Meet pyenv: a Simple Python Version Management tool. Previously known as Pythonbrew, pyenv lets you change the global Python version, install multiple Python versions, set directory (project)-specific Python versions, and yes create/manage virtual python environments ("virualenv's"). All this is done on *NIX-style machines (Linux and OS X) without depending on Python itself and it works at the user-level–no need for any sudo commands. So let’s start!


Follow the installation instructions or use the automatic installer. If you're using a Mac, I highly recommend installing pyenv with Homebrew (none of that MacPorts shenanigans). Whichever way you decide to go, after checking out the repository, be sure to add a couple of lines to your .bashrc (.bash_profile on Mac) to enable pyenv's auto-complete functionality.

Ubuntu Workstation Copy-Paste Install

This works best for our Ubuntu 12.04 workstations which default to a .bashrc configuration file in lieu of .bash_profile.

git clone git:// .pyenv
echo 'export PYENV_ROOT="$HOME/.pyenv"' >> ~/.bashrc
echo 'export PATH="$PYENV_ROOT/bin:$PATH"' >> ~/.bashrc
echo 'eval "$(pyenv init -)"' >> ~/.bashrc
source ~/.bashrc

pyenv Suite Installer

This is the one-liner provided by the automatic installer.

curl -L | bash


~$ pyenv global
~$ pyenv versions
* system (set by /home/staff/jmoreira/.pyenv/version)

Usually you will only have one version of python installed, the system-wide version. That’s what’s shown in the above command. pyenv now allows you to expand upon this version. Let’s start by installing another python version. For instance, let’s go now to the cutting edge of python:

~$ pyenv install 3.4.0
Installing readline-6.3...
Installed readline-6.3 to /home/staff/jmoreira/.pyenv/versions/3.4.0

Installing Python-3.4.0...
Installed Python-3.4.0 to /home/staff/jmoreira/.pyenv/versions/3.4.0

(By the way, there is no need to memorize these. pyenv install –list will show all available Python versions to install).

~$ pyenv versions
* system (set by /home/staff/jmoreira/.pyenv/version)

pyenv now lists two python versions. To use python 3.4 as the global one we do:

pyenv global 3.4.0

You can also use pyenv to define a project-specific, or local, version of Python:

~$ pyenv global system

~$ mkdir cuting_edge
~$ cd cuting_edge/
~/cutting_edge$ pyenv local 3.4.0
~/cutting_edge$ python -V
Python 3.4.0
~/cutting_edge$ cd ..
~$ python -V
Python 2.7.6

It’s as simple as that.

Virtual Environments

To other virtualenv users, the idea of a local Python might seem familiar. Indeed, a local Python created from pyenv is almost like a Python virtual environment. The main difference is that pyenv actually copies an entire Python installation every time you create a new pyenv version. In contrast, virtualenv makes use of symbolic links to decrease the size of the virtualenv’s. If you can’t function without your virtual environments anymore then fear not, for there is a plugin for that: pyenv-virtualenv. This plugin adds complete virtualenv functionality to pyenv:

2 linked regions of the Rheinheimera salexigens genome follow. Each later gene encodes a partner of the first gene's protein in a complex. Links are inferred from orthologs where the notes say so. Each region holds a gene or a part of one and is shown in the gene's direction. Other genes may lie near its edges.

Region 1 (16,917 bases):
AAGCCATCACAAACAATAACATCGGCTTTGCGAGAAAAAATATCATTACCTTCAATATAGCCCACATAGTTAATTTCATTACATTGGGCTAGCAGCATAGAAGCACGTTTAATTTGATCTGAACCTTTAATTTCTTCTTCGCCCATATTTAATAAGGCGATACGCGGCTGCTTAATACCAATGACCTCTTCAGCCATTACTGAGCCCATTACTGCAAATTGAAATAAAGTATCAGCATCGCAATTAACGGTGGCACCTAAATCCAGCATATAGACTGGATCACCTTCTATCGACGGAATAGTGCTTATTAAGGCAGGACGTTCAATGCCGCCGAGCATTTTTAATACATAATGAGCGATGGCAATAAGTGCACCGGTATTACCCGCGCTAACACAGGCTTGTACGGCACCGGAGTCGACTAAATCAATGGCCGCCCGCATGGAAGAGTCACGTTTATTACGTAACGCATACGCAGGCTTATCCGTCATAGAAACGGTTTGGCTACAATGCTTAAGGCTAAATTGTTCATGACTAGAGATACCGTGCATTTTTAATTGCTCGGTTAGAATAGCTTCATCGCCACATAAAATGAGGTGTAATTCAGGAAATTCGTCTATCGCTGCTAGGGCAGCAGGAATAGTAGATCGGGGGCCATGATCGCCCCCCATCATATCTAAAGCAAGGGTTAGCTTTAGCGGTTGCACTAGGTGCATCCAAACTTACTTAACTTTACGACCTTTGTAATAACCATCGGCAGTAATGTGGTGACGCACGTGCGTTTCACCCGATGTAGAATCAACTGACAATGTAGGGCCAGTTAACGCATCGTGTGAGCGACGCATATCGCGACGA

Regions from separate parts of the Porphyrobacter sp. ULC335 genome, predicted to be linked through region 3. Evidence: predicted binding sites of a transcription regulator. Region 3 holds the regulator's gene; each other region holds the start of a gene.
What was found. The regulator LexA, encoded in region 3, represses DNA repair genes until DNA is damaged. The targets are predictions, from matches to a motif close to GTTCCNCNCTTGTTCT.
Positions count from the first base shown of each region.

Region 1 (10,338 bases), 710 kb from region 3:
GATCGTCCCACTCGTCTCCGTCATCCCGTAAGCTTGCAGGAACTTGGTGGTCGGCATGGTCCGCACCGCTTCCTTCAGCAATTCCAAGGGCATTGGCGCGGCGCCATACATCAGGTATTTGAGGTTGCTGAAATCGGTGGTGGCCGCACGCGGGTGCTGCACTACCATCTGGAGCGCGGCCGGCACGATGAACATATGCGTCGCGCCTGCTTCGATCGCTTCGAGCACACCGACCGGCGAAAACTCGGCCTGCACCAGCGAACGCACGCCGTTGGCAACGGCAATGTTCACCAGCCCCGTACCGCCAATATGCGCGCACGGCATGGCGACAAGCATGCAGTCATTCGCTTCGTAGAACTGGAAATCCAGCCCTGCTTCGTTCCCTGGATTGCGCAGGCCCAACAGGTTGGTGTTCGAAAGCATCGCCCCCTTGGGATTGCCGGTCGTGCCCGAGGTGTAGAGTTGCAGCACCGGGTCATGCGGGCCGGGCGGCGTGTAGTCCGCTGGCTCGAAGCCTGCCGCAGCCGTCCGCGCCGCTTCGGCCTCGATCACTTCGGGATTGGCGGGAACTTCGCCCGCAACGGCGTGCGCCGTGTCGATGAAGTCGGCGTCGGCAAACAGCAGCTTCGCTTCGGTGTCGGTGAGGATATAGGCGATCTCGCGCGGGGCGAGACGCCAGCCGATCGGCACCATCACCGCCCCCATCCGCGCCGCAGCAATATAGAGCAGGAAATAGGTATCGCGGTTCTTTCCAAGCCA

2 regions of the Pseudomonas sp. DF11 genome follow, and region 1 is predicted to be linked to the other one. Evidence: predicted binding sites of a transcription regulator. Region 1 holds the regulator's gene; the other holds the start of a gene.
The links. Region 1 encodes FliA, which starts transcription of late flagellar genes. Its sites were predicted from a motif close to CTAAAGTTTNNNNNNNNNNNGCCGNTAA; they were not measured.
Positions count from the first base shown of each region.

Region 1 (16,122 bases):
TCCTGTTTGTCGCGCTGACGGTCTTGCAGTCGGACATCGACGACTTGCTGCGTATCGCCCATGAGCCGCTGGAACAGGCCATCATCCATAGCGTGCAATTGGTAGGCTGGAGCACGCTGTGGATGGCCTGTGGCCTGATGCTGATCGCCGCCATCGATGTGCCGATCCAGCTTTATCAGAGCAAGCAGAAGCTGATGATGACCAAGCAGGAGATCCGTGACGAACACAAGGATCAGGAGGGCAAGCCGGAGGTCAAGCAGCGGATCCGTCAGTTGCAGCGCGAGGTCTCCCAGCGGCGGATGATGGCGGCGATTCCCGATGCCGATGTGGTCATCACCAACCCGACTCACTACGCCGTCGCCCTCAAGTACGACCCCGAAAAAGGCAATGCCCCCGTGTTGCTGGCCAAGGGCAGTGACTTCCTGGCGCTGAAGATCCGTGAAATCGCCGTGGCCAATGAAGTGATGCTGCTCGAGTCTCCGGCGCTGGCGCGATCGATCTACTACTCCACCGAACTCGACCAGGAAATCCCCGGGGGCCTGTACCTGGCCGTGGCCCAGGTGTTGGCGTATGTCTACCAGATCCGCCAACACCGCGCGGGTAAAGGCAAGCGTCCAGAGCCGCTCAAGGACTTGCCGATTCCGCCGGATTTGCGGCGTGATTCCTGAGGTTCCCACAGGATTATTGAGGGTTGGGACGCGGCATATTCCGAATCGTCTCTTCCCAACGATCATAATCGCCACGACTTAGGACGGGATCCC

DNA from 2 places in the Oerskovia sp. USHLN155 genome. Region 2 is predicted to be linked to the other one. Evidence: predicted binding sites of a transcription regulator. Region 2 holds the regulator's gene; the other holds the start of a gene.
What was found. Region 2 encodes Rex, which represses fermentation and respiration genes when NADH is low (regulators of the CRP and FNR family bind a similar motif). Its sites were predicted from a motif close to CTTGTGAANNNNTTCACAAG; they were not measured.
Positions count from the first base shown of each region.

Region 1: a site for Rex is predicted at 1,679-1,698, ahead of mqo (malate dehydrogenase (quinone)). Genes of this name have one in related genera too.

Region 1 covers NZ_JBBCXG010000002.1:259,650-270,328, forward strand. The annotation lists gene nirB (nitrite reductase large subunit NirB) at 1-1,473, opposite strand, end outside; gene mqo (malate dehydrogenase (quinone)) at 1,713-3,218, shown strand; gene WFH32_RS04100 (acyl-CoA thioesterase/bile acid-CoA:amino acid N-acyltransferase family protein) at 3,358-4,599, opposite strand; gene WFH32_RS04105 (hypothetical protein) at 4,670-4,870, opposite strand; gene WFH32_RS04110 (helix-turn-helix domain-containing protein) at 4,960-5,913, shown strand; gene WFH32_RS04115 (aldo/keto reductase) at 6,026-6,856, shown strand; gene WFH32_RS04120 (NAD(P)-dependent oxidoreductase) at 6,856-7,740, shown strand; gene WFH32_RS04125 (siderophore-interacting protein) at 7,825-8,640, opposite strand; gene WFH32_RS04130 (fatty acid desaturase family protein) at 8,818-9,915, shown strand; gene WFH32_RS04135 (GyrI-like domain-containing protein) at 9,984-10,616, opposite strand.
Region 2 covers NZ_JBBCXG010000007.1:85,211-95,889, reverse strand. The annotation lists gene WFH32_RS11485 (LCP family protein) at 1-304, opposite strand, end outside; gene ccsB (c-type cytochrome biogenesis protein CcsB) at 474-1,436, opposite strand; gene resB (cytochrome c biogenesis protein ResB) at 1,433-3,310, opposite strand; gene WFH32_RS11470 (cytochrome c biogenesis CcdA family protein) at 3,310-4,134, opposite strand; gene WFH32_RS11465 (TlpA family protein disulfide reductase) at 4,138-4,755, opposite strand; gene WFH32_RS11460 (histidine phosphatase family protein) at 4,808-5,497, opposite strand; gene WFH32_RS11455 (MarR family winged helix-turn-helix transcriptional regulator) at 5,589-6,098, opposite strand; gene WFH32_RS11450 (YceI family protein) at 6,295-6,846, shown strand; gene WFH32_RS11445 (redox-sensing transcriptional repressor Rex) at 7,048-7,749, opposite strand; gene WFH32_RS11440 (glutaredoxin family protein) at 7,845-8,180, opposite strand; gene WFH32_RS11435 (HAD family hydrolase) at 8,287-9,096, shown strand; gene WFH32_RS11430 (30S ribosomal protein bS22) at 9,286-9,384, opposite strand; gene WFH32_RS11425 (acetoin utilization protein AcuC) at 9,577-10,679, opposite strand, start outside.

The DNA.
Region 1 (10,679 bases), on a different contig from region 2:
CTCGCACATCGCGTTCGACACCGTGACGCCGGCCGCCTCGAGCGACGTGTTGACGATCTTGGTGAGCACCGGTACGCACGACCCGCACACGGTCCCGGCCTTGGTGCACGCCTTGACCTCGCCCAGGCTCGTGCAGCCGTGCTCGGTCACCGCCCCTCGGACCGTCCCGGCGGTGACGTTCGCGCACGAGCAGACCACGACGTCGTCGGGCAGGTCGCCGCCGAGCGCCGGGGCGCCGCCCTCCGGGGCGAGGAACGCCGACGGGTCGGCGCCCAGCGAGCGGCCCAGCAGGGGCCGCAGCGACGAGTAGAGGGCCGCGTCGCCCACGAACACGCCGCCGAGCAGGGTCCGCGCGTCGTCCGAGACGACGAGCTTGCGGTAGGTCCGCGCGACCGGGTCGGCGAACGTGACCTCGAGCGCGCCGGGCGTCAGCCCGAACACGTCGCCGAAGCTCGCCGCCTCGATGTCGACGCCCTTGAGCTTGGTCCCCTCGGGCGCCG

git clone ~/.pyenv/plugins/pyenv-virtualenv
source ~/.bashrc

~$ mkdir virtual_env
~$ cd virtual_env/
~/virtual_env$ pyenv virtualenv 3.4.0 venv
Ignoring indexes:
Requirement already satisfied (use --upgrade to upgrade): setuptools in /home/staff/jmoreira/.pyenv/versions/venv/lib/python3.4/site-packages
Requirement already satisfied (use --upgrade to upgrade): pip in /home/staff/jmoreira/.pyenv/versions/venv/lib/python3.4/site-packages
Cleaning up...

~/virtual_env$ pyenv versions
* system (set by /home/staff/jmoreira/.pyenv/version)

Here I used Python 3.4 to create the virtualenv (Note that if you want to create a virtualenv from the system Python, then virtualenv needs to be installed at the system level as well).

~/virtual_env$ pyenv activate venv
(venv) ~/virtual_env$ python -V
Python 3.4.0
(venv) ~/virtual_env$ pip list
pip (1.5.4)
setuptools (2.1)
(venv) ~/virtual_env$ pyenv deactivate

This last command is the recommended way to deactivate the virtualenv. This ensures that pyenv remains working as normal after you leave the virtualenv.

pyenv’s magic works because it actually redefines your Python command:

~$ which python

When you try to run Python, it first looks for a .python-version in the current directory to decide which version of python to run. If it doesn’t find this file, then it looks for the user-level file ~/.pyenv/version.

And this is essentially all there is to it. Have fun developing Python code in a safe, environment-friendly way.

Special thanks to Adam Pah for the tips.